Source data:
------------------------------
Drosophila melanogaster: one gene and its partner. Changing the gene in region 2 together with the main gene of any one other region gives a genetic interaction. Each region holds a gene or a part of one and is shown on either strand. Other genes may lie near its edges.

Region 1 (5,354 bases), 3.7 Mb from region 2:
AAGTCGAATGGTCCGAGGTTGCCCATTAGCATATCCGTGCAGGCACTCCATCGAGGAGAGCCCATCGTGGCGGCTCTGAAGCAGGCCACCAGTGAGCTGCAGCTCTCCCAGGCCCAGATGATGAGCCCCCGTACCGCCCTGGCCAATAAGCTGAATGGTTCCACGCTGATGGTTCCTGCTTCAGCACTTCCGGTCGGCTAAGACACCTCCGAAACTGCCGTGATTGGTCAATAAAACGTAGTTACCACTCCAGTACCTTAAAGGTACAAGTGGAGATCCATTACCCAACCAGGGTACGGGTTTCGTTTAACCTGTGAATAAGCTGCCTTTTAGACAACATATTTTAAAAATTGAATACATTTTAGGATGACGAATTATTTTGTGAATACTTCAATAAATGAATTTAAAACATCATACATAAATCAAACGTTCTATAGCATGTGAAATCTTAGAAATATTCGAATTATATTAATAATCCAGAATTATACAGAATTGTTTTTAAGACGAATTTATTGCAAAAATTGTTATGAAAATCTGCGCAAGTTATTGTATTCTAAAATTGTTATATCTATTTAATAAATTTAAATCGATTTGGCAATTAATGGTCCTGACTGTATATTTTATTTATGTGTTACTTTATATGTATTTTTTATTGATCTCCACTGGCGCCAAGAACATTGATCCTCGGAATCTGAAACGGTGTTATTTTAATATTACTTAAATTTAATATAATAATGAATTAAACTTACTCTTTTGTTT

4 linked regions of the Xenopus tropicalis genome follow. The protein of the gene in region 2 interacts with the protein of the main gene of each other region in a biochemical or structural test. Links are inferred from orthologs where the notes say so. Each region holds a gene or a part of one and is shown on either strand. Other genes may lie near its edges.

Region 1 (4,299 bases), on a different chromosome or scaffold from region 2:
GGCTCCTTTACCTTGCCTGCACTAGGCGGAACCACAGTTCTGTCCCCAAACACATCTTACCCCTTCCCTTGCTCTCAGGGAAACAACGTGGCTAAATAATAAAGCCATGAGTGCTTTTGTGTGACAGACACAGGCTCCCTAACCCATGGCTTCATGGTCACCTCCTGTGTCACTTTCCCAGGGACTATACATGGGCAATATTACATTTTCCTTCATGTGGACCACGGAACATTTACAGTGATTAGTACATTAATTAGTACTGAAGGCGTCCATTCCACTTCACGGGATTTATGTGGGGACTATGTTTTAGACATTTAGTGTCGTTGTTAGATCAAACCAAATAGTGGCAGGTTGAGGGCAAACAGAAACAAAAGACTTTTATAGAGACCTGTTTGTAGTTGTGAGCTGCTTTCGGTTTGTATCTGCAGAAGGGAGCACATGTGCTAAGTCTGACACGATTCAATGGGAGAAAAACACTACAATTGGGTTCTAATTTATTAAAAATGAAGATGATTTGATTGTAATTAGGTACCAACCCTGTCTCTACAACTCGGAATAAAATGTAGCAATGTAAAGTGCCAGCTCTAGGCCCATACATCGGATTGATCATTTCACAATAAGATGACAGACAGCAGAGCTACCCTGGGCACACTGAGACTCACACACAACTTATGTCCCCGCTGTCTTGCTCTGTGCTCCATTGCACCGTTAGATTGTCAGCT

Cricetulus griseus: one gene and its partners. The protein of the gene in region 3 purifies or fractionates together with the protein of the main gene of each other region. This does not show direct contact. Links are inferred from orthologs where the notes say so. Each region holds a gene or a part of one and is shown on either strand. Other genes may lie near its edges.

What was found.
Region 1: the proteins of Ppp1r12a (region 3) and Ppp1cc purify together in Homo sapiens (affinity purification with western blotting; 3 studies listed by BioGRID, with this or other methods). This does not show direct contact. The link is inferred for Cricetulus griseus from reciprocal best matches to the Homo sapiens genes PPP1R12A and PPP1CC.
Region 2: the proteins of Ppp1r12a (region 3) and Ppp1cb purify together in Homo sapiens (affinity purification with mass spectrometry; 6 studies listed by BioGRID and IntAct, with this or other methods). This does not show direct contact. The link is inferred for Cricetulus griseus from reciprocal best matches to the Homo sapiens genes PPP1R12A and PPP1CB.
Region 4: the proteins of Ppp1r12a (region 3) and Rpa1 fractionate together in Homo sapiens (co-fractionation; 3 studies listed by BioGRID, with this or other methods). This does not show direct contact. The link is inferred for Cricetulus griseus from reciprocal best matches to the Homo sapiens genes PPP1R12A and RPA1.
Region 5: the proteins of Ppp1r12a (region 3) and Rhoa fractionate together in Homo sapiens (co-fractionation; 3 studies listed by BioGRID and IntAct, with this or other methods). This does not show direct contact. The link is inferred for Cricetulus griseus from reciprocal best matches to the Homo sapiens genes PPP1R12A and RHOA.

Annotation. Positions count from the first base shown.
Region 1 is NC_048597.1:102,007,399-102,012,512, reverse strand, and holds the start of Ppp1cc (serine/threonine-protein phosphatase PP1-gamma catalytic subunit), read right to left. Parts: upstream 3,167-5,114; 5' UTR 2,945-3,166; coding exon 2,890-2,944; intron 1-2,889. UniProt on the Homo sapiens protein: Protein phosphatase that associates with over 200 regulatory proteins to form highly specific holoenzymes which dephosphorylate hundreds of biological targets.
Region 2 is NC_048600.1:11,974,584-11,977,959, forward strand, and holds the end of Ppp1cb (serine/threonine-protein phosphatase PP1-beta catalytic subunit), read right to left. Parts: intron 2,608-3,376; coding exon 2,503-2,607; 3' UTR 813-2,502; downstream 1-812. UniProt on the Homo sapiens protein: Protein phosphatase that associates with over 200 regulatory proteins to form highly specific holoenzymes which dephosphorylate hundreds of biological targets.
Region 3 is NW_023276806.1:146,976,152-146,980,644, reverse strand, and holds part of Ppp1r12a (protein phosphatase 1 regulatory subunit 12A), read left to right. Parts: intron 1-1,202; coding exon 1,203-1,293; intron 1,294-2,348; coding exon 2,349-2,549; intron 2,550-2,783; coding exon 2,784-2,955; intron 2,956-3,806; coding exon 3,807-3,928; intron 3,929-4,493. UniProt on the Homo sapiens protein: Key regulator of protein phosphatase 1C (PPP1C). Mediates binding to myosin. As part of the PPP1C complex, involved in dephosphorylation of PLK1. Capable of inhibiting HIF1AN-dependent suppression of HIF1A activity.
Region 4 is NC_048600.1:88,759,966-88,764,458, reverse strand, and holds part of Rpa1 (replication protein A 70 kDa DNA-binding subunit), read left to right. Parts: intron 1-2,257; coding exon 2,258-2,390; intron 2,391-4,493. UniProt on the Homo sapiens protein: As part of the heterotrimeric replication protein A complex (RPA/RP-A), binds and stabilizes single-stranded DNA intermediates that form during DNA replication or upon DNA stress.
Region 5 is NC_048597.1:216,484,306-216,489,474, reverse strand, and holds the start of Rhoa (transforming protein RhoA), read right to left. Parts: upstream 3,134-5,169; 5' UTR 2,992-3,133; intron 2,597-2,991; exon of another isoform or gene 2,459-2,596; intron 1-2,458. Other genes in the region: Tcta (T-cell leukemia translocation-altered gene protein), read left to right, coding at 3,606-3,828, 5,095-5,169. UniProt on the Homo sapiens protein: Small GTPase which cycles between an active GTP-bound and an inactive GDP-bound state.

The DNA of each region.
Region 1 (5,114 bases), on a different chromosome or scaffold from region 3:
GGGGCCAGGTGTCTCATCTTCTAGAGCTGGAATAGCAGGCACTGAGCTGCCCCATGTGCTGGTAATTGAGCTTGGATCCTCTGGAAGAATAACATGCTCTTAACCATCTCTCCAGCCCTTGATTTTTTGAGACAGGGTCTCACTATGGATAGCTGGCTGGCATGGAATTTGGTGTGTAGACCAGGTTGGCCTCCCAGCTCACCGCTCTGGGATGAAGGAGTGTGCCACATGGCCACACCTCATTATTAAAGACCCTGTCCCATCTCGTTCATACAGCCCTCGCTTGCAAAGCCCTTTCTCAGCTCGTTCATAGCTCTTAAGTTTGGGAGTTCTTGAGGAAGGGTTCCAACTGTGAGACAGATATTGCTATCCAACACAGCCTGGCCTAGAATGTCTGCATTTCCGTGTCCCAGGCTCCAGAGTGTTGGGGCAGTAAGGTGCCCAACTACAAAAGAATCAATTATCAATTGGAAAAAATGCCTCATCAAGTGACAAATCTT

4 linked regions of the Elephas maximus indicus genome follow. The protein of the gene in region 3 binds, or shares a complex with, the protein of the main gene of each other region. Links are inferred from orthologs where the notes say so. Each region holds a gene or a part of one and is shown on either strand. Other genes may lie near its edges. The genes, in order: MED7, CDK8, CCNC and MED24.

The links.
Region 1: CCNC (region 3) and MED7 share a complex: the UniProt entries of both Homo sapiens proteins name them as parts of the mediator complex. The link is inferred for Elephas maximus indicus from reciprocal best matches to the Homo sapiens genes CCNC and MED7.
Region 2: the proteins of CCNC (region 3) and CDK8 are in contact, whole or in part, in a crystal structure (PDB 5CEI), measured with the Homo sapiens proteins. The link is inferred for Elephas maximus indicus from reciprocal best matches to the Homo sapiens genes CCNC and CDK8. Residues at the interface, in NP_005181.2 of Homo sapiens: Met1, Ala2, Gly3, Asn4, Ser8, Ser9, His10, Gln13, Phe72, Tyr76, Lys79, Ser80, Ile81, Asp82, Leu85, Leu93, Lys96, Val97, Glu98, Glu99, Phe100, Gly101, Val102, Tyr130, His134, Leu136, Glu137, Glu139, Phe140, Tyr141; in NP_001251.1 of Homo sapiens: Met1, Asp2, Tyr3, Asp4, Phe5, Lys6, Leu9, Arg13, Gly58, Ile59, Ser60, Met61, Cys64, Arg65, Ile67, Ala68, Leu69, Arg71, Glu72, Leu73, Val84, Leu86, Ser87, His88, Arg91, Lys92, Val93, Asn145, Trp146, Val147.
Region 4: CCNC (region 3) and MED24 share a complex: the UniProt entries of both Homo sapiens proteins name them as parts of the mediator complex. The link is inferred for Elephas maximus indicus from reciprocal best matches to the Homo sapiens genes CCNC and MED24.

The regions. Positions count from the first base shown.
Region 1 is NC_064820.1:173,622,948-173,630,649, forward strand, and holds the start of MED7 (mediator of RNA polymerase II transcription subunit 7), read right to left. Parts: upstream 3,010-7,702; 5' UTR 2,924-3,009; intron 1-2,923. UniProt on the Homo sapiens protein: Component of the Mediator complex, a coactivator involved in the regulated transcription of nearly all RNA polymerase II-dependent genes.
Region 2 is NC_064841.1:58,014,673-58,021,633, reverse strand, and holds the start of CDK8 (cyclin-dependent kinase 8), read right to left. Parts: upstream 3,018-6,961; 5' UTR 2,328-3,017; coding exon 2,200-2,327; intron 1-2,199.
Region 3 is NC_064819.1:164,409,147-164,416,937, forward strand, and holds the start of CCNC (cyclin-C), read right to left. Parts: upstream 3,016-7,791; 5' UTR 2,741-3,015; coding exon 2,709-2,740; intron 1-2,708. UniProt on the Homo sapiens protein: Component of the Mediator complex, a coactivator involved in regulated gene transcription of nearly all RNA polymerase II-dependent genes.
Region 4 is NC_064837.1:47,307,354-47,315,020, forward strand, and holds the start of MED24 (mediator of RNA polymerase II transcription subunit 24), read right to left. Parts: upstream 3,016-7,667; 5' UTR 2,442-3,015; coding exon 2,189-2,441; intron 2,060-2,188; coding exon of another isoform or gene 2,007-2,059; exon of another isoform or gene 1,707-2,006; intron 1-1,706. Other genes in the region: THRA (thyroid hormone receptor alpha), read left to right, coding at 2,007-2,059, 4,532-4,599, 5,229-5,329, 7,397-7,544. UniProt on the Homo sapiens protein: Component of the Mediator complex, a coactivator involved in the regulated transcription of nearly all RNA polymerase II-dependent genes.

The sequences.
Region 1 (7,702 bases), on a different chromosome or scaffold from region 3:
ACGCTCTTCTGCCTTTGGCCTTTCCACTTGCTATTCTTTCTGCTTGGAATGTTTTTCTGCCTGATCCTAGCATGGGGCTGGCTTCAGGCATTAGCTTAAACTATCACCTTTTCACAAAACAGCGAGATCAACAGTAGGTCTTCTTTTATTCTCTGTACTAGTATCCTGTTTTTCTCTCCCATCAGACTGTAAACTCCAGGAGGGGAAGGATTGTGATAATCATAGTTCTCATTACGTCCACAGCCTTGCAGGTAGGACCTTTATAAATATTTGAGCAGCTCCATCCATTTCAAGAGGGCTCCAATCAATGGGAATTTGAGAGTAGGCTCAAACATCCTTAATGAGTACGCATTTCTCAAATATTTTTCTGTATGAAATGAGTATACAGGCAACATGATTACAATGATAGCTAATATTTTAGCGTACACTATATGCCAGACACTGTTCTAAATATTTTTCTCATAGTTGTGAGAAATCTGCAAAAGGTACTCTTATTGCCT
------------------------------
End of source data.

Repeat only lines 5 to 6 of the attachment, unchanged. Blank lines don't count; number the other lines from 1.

Region 1 (4,299 bases), on a different chromosome or scaffold from region 2:
GGCTCCTTTACCTTGCCTGCACTAGGCGGAACCACAGTTCTGTCCCCAAACACATCTTACCCCTTCCCTTGCTCTCAGGGAAACAACGTGGCTAAATAATAAAGCCATGAGTGCTTTTGTGTGACAGACACAGGCTCCCTAACCCATGGCTTCATGGTCACCTCCTGTGTCACTTTCCCAGGGACTATACATGGGCAATATTACATTTTCCTTCATGTGGACCACGGAACATTTACAGTGATTAGTACATTAATTAGTACTGAAGGCGTCCATTCCACTTCACGGGATTTATGTGGGGACTATGTTTTAGACATTTAGTGTCGTTGTTAGATCAAACCAAATAGTGGCAGGTTGAGGGCAAACAGAAACAAAAGACTTTTATAGAGACCTGTTTGTAGTTGTGAGCTGCTTTCGGTTTGTATCTGCAGAAGGGAGCACATGTGCTAAGTCTGACACGATTCAATGGGAGAAAAACACTACAATTGGGTTCTAATTTATTAAAAATGAAGATGATTTGATTGTAATTAGGTACCAACCCTGTCTCTACAACTCGGAATAAAATGTAGCAATGTAAAGTGCCAGCTCTAGGCCCATACATCGGATTGATCATTTCACAATAAGATGACAGACAGCAGAGCTACCCTGGGCACACTGAGACTCACACACAACTTATGTCCCCGCTGTCTTGCTCTGTGCTCCATTGCACCGTTAGATTGTCAGCT